Become a sperm donor
Thousands of Australians need help becoming parents. Your donation can change lives.
There are many people out there who need help to start a family, and you could be carrying something special to make that happen. Sperm donation gives people the chance to experience parenthood when they otherwise might not be able to.
Life. Pass it on.
You want to pass on something life changing.
Becoming a sperm donor is one of the noblest things you can do. There are many reasons people decide to donate, including:
- Wanting to make a difference that will last a lifetime
- Knowing someone personally who has struggled with infertility
- Remembering the joys of childhood, and wanting to pass it on.
- Knowing the joys of having a child, and wanting others to experience that too
Who am I helping?
Many people need donor sperm to achieve their dreams of parenthood. They might include:
- single women
- women in same-sex relationships
- couples experiencing infertility
- men experiencing male infertility
- transgender or gender-diverse people
Who can donate?
If you’re a healthy man aged between 21 and 44, and you’re willing to donate altruistically (without payment), we’d love to hear from you.
We know that this is a big decision to make. Take the time to read our FAQ’s and step-by-step guide below to understand what’s involved with donating.
We cover everything you need to know about the requirements for being a donor, the legislation and more.
What’s the process for becoming a donor?
There are a few steps involved prior to donating, including counselling, medical screening, and semen analysis. At Queensland Fertility Group, we have a dedicated and experienced donor team who provide guidance and support throughout the entire process.
You are important to us. And we want you to feel informed, empowered and supported throughout every stage.
Here’s how it works, step by step.
Step 1 – Getting Started
An appointment will be made for you to meet with one of our Fertility Specialists, who will ask about your medical history, including both your physical and mental health.
Step 2 - Counselling
You will have one session with an experienced Queensland Fertility Group counsellor to discuss the social, ethical and legal implications of sperm donation. You’ll complete a profile about yourself, provide a family medical history, and sign consent forms for donation.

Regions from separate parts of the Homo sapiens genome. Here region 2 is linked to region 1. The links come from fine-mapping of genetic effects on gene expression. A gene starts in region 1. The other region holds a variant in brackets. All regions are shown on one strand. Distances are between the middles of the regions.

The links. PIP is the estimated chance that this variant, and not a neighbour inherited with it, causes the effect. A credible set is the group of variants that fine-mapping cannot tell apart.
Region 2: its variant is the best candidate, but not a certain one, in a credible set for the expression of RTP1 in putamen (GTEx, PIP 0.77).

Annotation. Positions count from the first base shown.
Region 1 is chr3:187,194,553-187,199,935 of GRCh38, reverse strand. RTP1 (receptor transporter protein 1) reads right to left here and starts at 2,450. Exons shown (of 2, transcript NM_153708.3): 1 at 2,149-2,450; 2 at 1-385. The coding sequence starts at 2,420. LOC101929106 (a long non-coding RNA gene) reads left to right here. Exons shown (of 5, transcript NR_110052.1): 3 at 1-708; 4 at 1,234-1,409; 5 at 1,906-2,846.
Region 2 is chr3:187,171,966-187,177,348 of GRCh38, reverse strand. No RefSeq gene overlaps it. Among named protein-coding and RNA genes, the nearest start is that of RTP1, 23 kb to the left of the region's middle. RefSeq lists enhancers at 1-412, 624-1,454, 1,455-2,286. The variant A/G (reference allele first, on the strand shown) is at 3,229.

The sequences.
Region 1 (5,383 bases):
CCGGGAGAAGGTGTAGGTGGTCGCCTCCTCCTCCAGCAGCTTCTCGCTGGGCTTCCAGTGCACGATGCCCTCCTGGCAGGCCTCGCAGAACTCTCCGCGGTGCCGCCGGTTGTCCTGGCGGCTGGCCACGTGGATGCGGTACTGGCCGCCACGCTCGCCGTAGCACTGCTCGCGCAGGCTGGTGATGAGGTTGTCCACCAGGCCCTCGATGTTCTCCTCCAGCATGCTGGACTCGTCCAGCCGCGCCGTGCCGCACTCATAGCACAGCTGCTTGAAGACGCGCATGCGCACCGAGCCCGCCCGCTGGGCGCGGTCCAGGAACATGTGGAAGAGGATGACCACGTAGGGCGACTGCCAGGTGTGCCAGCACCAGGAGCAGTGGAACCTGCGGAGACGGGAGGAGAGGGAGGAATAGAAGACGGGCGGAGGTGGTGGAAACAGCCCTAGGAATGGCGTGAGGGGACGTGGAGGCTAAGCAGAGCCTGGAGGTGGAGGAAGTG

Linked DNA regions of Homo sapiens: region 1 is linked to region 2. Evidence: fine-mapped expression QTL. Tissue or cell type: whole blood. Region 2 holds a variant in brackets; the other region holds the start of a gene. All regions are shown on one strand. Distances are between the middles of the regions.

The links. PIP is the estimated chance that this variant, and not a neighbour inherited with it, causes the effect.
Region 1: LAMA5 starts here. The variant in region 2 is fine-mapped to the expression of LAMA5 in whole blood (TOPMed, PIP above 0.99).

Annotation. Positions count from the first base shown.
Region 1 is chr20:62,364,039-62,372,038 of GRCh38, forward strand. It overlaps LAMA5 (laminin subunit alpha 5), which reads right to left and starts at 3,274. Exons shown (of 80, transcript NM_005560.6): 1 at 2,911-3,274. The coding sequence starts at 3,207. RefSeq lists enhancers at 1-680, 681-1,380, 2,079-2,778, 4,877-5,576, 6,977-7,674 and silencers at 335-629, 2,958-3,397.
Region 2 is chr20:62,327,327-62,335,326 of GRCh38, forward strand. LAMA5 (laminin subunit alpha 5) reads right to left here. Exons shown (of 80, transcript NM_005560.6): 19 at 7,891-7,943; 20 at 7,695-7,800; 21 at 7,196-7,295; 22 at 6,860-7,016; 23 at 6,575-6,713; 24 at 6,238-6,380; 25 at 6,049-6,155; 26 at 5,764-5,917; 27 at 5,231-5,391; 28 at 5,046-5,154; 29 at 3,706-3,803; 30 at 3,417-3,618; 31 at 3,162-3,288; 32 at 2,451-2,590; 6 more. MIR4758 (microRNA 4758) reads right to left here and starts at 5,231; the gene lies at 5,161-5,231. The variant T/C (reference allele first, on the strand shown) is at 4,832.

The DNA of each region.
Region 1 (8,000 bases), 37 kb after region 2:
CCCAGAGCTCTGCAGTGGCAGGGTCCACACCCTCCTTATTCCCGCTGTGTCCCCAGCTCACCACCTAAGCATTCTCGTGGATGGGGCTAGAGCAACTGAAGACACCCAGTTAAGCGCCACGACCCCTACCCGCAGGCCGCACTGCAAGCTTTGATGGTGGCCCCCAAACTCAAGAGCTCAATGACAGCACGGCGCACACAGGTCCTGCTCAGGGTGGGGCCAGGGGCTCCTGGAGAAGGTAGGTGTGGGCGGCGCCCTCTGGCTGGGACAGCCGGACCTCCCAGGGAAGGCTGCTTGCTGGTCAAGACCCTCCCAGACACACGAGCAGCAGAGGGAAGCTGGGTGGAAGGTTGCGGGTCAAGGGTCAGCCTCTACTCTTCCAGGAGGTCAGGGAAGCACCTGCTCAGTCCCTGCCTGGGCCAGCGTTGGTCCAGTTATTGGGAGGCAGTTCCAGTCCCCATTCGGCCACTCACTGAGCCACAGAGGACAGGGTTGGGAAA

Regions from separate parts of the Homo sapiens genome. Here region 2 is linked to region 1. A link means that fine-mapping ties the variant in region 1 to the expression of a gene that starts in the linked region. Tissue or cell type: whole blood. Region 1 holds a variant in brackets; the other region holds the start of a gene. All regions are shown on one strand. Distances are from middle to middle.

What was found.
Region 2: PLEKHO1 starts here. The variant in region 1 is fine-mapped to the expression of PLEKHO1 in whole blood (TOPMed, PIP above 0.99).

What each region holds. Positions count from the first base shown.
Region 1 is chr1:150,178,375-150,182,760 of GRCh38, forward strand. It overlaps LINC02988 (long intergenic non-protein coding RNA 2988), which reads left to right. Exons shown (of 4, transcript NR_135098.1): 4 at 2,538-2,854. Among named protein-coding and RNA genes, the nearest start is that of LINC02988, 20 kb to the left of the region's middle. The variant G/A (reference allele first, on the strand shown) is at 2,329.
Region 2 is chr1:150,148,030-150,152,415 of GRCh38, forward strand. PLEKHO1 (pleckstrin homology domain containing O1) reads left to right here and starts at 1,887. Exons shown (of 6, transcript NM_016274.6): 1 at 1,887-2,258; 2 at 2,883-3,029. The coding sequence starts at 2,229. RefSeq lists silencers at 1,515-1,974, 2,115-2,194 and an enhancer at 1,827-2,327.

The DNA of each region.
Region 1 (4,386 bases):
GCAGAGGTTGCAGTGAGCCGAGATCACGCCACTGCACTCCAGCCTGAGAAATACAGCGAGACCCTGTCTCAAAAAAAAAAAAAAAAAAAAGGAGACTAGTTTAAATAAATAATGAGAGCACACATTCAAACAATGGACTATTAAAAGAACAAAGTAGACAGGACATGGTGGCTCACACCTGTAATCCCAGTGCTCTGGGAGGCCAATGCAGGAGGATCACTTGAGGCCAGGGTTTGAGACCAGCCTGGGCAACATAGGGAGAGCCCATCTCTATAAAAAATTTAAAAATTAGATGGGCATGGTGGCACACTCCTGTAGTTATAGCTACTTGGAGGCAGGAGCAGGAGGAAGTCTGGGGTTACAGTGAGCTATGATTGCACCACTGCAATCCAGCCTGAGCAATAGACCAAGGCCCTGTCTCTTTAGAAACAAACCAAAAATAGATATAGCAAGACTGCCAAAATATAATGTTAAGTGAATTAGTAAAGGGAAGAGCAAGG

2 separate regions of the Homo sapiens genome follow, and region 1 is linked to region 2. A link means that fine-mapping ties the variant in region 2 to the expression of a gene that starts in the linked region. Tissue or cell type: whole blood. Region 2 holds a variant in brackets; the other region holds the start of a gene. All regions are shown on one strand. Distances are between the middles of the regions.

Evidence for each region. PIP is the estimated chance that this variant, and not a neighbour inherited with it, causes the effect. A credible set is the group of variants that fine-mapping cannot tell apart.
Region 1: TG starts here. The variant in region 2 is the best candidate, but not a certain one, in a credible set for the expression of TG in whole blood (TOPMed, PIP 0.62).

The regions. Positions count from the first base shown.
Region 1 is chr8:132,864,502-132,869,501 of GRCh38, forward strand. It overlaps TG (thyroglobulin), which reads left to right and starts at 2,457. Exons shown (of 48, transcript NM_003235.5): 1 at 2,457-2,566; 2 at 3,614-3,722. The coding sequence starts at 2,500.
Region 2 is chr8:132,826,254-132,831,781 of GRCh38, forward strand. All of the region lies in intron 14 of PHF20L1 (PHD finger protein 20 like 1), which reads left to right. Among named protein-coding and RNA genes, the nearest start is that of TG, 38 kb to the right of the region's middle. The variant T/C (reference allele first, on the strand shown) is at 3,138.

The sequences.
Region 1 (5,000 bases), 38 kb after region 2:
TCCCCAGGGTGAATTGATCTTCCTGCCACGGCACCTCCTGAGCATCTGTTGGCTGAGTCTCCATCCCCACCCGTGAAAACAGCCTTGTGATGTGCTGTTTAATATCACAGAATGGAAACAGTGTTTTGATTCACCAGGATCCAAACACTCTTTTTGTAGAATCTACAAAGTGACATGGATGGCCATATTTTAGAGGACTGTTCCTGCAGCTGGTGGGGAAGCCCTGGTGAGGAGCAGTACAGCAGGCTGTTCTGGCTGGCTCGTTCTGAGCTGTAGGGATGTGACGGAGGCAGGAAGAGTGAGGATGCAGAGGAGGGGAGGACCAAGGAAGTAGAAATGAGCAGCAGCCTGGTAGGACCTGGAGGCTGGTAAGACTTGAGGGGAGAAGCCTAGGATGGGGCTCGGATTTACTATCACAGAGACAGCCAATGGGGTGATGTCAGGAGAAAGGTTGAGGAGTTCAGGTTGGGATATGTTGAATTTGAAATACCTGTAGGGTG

If you have a current partner, they’ll also need to attend these sessions to ensure you are both comfortable and clear about what the process involves.
Step 3 – Semen Analysis & Genetic Screening
Our experienced donor coordinators will then contact you to organise an appointment for a semen analysis, as well as a screening of your blood for infectious diseases and some genetic conditions.
Our Genetic Counsellor will call you to discuss your family medical history, and to explain the genetic tests that have been performed.
Step 4 – Donation
Once all of the test results are back and have been discussed with you, appointments will be scheduled for the donations at our private clinic.
You can typically expect between five and ten appointments for sperm donation. This ensures that there are enough swimmers available from your donation, to give people the best chance possible who are hoping to conceive.
Step 5 – One last check
Once you donate, your sperm is quarantined for three to six months. After this time, we then ask you to attend a further blood test, as a final screen for infectious diseases. Your sperm can then be cleared for use and will be released to our recipients for treatment. You'll also be reimbursed for any reasonable expenses incurred.
Sperm donation is an incredible gift and could help someone achieve their dreams of having a family.
Step 6 – What happens once a child is born?
You an request information about whether your sperm has achieved a pregnancy or birth.
Children can request identifying information about their donor when they have reached 18 years of age. Therefore donors are required to be open and willing to having contact with any children born through sperm donation.
Ready to become a sperm donor? Get in touch.
Can I be an anonymous sperm donor?
Your identity will only ever be available to children born through the use of your sperm – and will only be given out if they request it once they turn 18 years old.
Queensland Fertility Group keeps separate records of donors, recipients and successful births purely for the medical protection of both the donors and any children arising from use of donated sperm. In Queensland, unlike some other states, it is not accessible to any other parties, or subject to disclosure to any Government agency.
Can I be paid to be a sperm donor?
In Australia, it’s illegal to take payment for any human tissue, including sperm. However, you can be reimbursed for reasonable expenses you incur throughout the process of donating sperm, such as parking, travel, and medical expenses.
What information will be shared about me to intending parents?
If you are donating sperm as a de-identified donor we will provide relevant medical, genetic and family history as well as your profile such as eye colour, personality traits, education, and ethnicity. We will also ask you to include a photograph of yourself as a child. You will remain completely anonymous to the intending parents, and identifying details will only become available once the child turns 18 and requests this information.
Will I be told if a child is born from my donated sperm?
On request you can find out how many children have been born from your donation including gender and year of birth.